1Razieh Mofateh, 2Reza Salehi, 3Hossein Negahban, 1Mohammad Mehravar, 4Shirin Tajali, 1Saeideh Monjezi
1Musculoskeletal Rehabilitation Research Center, Department of Physiotherapy, School of Rehabilitation sciences, Ahvaz Jundishapur University of Medical Sciences, Ahvaz, Iran; 2Rehabilitation Research Center, and School of Rehabilitation Sciences, Department of Rehabilitation Management, Iran University of Medical Sciences, Tehran, Iran; 3Mashhad University of Medical Sciences, Mashhad, Iran; 4Department of Physical Therapy, University of Toronto, Toronto, Ontario, Canada., Toronto, Canada
Gait disturbance is one of the most common and disabling signs in patients with multiple sclerosis (MS). Examining the lower extremities intersegmental coordination, as a higher order property of the human movement system, during walking could explore valuable information about changes in neuromuscular control of gait in patients with MS. Therefore, the aim of this study was to investigate the inter-segmental coordination of the lower extremities during walking in patients with MS.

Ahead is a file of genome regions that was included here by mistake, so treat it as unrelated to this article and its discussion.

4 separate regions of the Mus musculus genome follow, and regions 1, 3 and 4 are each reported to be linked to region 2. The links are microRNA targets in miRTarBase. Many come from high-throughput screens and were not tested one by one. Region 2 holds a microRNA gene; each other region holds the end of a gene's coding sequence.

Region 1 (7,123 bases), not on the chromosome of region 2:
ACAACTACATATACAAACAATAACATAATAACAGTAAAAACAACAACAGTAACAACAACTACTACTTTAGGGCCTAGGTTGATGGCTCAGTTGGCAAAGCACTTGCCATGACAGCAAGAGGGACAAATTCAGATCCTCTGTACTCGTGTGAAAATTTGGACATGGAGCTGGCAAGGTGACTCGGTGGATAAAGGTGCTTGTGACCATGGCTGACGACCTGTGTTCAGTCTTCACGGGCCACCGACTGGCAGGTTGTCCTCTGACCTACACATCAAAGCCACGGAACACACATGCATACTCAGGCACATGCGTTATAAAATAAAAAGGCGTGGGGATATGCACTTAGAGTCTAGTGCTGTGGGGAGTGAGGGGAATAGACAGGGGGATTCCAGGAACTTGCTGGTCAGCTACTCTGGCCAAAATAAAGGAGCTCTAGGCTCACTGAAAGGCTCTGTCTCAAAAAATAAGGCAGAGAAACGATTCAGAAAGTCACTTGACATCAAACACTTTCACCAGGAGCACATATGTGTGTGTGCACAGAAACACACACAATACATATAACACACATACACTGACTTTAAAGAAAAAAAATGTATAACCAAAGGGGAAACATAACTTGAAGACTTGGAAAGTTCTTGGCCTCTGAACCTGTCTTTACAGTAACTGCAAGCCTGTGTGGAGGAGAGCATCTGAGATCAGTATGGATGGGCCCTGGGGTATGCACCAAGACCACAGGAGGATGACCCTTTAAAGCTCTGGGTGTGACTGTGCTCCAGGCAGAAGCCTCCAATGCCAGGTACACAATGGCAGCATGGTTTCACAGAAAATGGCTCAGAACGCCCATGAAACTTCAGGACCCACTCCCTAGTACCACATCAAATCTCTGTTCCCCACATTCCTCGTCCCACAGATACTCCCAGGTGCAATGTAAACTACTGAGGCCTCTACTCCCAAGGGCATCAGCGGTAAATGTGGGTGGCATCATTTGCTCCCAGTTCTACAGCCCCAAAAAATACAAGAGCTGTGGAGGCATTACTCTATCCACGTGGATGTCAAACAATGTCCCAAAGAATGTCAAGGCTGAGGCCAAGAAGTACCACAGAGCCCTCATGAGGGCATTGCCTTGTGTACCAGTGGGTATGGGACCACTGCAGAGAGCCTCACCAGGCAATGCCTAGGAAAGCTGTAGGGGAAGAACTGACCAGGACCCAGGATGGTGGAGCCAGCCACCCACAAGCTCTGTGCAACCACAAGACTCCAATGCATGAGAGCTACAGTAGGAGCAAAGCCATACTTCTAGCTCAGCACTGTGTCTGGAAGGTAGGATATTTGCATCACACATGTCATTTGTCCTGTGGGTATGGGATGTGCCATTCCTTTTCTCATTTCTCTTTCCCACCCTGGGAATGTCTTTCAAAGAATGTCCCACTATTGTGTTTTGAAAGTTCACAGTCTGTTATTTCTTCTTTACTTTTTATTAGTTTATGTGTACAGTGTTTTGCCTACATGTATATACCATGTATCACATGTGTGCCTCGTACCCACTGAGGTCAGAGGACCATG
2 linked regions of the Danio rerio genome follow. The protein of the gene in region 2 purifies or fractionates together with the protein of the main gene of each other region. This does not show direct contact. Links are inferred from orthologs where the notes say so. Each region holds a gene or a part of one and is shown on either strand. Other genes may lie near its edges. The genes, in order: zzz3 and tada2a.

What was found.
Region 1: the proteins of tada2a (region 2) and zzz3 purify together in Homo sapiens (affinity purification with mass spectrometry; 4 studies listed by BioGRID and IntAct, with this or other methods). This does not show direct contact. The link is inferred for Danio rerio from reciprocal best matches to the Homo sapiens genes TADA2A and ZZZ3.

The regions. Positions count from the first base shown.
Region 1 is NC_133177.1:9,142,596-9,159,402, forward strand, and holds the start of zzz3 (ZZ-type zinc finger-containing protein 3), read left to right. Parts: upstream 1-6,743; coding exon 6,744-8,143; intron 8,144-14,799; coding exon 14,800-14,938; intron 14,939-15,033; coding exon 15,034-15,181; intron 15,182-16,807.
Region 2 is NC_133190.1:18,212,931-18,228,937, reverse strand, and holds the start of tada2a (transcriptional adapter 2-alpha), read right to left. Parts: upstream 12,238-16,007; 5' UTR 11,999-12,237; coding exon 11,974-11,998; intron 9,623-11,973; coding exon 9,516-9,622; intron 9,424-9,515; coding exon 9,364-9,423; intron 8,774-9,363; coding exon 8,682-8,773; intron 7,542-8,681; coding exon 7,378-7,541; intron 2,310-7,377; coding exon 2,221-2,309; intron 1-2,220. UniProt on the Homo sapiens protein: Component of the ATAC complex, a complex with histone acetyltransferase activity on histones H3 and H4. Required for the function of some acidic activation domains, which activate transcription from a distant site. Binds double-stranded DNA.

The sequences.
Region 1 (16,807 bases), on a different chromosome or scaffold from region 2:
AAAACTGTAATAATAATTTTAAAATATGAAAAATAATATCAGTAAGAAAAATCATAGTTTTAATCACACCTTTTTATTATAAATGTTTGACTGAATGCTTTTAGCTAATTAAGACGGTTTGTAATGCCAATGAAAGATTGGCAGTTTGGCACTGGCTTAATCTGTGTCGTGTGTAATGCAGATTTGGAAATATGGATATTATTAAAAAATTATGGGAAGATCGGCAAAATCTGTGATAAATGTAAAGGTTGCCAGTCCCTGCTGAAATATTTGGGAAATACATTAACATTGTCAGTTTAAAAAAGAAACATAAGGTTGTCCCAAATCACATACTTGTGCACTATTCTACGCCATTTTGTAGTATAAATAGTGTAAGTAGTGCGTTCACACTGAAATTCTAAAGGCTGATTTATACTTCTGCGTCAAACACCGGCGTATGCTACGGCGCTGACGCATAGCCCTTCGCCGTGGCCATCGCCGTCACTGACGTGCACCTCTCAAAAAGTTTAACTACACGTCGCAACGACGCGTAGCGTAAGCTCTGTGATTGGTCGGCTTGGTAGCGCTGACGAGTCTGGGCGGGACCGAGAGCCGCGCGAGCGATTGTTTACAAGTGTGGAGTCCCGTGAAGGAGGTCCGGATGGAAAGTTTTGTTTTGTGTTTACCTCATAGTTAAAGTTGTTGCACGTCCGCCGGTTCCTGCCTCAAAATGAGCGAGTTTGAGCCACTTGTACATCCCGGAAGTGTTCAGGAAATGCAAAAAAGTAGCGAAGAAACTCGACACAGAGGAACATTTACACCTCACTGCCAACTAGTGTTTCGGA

Material(s) and Method(s):
Three-dimensional coordinate data of the lower extremities were collected from 25 patients with MS and 25 healthy controls while treadmill walking at their preferred walking speed. Mean absolute relative phase (MARP) and deviation phase (DP) were used to examine the thigh-shank and shank-foot coordination pattern and variability in stance and swing phases of the gait cycle.
For the thigh-shank coordination pattern, MARP values were significantly higher in patients with MS compared to healthy controls in stance and swing phases of the gait cycle (p< 0.01, p = 0.03, respectively). For the shank-foot, MARP values of patients with MS were significantly lower compared to healthy controls (p< 0.01). For the thigh-shank coordination variability, patients with MS showed significantly higher DP values compared to healthy controls in stance and swing phases of the gait cycle (p< 0.01). Similar results were found for the shank-foot coordination variability (p = 0.02 and p = 0.04, respectively).
Our results suggest that MS disease could affect the pattern and variability of inter-segmental coordination during walking. Therefore, examining and facilitating lower extremities inter-segmental coordination during walking could be an important factor in the development of rehabilitation interventions aimed at improving the gait pattern in patients with MS.